- Andrea GantzUA 5814HP is the new soybean developed by University of Arkansas soybean breeder Pengyin Chen.
A new non-genetically modified soybean developed by scientists at the University of Arkansas Division of Agriculture could not only produce more protein than the average soybean, but also yield more bushels per acre and provide a higher feed efficiency than most conventional soybeans.
Listed as UA 5814HP, the new soybean developed by UA Division soybean breeder Pengyin Chen in effect offers the potential to improve feed efficiency for poultry, beef and aquaculture producers and yield potential for row-croppers, the Times Record reported.
“It’s an important discovery as a feed meal ingredient,” said Rick Cartwright, associate director at the University of Arkansas Cooperative Extension Service. “This has a significant increase in protein control for conventional soybeans. It’s raised the bar.”
The bean’s protein level at maturity is over 45 percent, or at least 5 percent higher than a regular commodity soybean. And it produces a feed meal with over 52 percent protein. According to the Arkansas Soybean Promotion Board, the normal raw soybean in Arkansas is approximately 36 percent protein and 19 percent oil. When processed into soybean meal the concentration of crude protein is increased to 44 percent. That equates to a 20 percent improvement for feed meal.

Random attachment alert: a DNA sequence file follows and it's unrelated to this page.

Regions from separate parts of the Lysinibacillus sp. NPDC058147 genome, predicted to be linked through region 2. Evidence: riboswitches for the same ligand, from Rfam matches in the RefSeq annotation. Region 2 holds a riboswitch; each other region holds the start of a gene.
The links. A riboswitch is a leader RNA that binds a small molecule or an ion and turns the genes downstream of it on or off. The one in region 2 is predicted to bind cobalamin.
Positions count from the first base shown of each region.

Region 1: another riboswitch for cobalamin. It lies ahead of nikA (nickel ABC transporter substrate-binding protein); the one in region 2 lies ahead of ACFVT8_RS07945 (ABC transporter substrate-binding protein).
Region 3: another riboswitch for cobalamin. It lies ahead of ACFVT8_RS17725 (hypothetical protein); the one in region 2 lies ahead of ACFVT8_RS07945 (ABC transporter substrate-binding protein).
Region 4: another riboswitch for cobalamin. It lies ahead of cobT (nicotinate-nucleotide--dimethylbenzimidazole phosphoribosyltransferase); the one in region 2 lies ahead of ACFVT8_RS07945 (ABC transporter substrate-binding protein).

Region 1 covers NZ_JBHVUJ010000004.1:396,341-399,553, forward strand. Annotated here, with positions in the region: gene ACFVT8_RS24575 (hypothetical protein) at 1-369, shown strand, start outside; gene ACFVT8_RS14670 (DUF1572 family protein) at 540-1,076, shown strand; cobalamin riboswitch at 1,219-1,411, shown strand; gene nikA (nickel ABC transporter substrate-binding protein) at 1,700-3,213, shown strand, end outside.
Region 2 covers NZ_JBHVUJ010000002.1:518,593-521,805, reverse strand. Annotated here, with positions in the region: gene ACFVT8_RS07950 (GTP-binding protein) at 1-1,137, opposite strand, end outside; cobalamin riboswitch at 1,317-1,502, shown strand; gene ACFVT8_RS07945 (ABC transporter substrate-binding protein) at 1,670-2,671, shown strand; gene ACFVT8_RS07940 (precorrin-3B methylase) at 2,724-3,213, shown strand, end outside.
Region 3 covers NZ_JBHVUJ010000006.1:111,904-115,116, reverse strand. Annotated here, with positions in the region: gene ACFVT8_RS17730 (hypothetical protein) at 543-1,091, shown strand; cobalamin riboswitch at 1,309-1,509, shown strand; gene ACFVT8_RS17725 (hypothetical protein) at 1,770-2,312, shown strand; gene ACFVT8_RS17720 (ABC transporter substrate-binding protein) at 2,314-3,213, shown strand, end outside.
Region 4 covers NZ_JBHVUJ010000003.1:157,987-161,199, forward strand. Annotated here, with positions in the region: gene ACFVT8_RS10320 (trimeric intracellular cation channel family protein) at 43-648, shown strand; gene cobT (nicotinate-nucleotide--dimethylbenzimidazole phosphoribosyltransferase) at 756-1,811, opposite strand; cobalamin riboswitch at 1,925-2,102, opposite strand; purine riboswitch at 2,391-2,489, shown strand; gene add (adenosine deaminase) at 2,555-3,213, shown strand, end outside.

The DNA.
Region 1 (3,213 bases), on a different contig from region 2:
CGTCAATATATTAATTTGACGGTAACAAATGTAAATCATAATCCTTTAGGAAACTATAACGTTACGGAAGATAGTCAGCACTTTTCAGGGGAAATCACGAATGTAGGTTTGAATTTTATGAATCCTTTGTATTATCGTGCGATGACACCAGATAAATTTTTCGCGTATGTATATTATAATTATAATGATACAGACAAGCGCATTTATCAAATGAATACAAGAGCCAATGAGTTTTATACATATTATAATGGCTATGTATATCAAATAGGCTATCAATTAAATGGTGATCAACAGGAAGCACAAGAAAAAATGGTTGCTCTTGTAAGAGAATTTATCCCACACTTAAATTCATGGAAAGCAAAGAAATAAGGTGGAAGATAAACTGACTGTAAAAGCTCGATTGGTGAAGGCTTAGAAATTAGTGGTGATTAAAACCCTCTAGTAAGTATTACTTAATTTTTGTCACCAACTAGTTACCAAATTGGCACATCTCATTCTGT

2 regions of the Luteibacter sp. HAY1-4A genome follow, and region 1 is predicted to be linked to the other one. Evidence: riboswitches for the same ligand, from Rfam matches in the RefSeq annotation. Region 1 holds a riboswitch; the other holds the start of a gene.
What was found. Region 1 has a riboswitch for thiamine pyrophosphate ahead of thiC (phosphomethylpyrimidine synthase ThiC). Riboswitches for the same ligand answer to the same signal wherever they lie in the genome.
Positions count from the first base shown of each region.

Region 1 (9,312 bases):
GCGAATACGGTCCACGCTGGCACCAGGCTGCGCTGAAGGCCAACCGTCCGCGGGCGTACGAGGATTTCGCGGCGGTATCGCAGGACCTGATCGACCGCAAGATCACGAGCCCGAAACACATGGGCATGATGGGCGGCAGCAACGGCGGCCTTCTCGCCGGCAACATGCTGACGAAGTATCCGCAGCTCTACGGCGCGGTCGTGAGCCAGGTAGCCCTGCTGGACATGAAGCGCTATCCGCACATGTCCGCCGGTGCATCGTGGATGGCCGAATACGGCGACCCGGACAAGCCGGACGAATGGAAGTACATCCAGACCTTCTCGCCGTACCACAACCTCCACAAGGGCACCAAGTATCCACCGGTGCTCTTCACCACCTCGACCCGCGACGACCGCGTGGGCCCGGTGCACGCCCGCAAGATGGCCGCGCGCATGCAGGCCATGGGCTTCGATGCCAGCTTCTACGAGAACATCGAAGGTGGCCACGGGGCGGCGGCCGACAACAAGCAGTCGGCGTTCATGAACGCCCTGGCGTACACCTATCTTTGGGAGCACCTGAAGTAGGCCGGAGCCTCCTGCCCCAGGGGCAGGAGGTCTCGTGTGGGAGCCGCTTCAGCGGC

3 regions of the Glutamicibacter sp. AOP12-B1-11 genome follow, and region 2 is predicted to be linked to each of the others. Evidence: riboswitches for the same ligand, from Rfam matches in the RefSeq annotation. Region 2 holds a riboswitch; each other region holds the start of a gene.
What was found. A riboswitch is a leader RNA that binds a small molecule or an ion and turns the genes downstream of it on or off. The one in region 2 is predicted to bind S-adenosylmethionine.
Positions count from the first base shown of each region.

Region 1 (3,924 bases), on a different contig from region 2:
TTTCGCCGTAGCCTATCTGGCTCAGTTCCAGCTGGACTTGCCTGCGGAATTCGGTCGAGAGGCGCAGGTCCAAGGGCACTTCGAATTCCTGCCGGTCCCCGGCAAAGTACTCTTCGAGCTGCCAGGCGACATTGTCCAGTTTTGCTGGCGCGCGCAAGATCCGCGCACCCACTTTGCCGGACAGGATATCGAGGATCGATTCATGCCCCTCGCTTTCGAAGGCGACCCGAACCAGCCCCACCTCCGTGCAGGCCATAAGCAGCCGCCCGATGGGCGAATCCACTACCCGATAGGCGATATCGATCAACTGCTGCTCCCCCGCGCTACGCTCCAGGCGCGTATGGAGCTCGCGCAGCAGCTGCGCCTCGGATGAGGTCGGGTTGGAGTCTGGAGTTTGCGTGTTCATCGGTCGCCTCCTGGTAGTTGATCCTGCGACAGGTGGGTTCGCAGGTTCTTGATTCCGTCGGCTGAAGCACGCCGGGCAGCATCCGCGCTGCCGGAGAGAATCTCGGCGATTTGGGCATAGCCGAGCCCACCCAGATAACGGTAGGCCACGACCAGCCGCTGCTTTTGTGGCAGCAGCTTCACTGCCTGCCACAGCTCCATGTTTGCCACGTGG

Poultry company OK Foods said it has expressed an interest because of the soybean’s potential to offer higher nutrition value per pound in animal feed.
“OK Foods applauds the University of Arkansas and Dr. Chen on their efforts to develop this new soybean variety,” Russ Bragg, senior vice president of Supply Chain at OK Industries said. “Our industry, which requires nutritious high-protein soybean meal as feed for chickens, should work with the soybean processing industry to help bring this new variety to market.”
Chen said in a news release that UA 5814HP will be released to private companies through license agreements with the Division of Agriculture. There were approximately 600 bags available through the Foundation Seed Program.